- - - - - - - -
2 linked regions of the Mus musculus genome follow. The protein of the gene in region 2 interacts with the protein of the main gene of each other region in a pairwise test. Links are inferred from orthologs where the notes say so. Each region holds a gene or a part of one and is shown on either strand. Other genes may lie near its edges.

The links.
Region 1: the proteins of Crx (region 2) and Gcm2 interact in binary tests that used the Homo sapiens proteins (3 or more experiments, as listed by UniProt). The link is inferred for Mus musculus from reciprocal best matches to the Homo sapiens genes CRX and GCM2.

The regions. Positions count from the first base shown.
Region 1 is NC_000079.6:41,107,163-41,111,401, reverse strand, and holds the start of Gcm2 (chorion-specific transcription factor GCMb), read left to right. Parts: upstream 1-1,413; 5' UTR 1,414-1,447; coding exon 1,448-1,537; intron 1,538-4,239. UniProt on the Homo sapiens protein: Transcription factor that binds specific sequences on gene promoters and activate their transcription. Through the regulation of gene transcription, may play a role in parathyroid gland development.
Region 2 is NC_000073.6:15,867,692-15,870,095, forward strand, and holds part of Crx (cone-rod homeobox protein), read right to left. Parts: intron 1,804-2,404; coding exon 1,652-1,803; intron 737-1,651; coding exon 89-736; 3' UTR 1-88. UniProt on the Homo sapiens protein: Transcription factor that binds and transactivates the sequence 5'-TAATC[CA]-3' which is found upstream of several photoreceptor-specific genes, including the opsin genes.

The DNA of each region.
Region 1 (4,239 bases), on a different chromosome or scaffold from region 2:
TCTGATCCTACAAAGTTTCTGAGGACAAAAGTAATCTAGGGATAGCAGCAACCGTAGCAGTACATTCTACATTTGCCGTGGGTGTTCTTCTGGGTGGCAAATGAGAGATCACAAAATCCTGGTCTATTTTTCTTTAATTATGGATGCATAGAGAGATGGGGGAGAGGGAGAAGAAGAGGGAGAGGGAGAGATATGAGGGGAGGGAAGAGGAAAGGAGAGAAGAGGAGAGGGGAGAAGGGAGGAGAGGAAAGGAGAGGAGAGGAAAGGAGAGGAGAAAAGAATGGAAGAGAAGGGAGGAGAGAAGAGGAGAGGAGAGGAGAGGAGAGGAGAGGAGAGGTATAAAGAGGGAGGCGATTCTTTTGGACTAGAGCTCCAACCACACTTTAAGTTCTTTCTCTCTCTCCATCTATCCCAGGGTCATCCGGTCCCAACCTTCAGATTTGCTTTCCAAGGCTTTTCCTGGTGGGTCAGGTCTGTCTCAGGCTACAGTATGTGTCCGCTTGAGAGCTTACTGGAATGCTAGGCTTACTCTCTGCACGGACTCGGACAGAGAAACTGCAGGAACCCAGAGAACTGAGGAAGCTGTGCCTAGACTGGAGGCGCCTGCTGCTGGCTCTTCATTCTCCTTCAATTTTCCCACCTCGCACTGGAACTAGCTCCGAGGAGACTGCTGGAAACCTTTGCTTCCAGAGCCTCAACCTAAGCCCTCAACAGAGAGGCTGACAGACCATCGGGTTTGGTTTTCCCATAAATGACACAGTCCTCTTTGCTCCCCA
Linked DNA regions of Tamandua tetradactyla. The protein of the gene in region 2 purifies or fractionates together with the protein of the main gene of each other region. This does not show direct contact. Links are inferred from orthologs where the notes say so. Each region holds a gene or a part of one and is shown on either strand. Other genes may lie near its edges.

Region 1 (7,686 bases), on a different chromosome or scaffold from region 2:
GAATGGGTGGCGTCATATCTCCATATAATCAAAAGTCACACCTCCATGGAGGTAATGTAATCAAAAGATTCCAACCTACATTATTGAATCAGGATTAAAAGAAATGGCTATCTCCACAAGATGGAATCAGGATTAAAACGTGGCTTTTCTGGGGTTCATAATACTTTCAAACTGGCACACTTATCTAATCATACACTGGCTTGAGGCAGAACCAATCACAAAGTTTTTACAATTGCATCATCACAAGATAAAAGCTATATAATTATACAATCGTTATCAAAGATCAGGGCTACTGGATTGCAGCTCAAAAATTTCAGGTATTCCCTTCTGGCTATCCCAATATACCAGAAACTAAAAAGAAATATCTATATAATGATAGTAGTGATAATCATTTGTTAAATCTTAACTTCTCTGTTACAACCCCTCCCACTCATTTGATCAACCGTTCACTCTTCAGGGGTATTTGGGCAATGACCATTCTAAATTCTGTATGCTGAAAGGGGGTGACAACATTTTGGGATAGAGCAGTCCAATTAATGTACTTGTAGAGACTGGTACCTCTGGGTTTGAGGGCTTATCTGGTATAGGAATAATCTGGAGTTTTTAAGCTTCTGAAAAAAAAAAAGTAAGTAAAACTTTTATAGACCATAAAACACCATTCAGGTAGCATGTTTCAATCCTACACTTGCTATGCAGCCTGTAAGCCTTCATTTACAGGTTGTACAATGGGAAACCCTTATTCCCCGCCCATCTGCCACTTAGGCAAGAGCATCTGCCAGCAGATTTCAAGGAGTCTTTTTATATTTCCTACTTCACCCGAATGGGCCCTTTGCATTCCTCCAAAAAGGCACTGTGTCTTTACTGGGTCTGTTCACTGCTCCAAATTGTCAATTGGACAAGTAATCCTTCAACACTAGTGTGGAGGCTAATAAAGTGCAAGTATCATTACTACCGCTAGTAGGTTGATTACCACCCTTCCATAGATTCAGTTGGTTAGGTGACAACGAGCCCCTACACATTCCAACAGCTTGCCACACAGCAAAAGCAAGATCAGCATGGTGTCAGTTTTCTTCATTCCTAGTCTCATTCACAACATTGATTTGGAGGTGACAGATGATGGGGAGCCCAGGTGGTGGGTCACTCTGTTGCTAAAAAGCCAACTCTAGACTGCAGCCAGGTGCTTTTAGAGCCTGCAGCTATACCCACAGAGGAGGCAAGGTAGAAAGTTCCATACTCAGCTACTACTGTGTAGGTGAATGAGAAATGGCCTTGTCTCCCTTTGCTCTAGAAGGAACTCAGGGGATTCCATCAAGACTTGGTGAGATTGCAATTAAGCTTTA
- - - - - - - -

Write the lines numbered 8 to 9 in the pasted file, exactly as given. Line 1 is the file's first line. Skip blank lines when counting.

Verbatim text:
Region 1 (4,239 bases), on a different chromosome or scaffold from region 2:
TCTGATCCTACAAAGTTTCTGAGGACAAAAGTAATCTAGGGATAGCAGCAACCGTAGCAGTACATTCTACATTTGCCGTGGGTGTTCTTCTGGGTGGCAAATGAGAGATCACAAAATCCTGGTCTATTTTTCTTTAATTATGGATGCATAGAGAGATGGGGGAGAGGGAGAAGAAGAGGGAGAGGGAGAGATATGAGGGGAGGGAAGAGGAAAGGAGAGAAGAGGAGAGGGGAGAAGGGAGGAGAGGAAAGGAGAGGAGAGGAAAGGAGAGGAGAAAAGAATGGAAGAGAAGGGAGGAGAGAAGAGGAGAGGAGAGGAGAGGAGAGGAGAGGAGAGGTATAAAGAGGGAGGCGATTCTTTTGGACTAGAGCTCCAACCACACTTTAAGTTCTTTCTCTCTCTCCATCTATCCCAGGGTCATCCGGTCCCAACCTTCAGATTTGCTTTCCAAGGCTTTTCCTGGTGGGTCAGGTCTGTCTCAGGCTACAGTATGTGTCCGCTTGAGAGCTTACTGGAATGCTAGGCTTACTCTCTGCACGGACTCGGACAGAGAAACTGCAGGAACCCAGAGAACTGAGGAAGCTGTGCCTAGACTGGAGGCGCCTGCTGCTGGCTCTTCATTCTCCTTCAATTTTCCCACCTCGCACTGGAACTAGCTCCGAGGAGACTGCTGGAAACCTTTGCTTCCAGAGCCTCAACCTAAGCCCTCAACAGAGAGGCTGACAGACCATCGGGTTTGGTTTTCCCATAAATGACACAGTCCTCTTTGCTCCCCA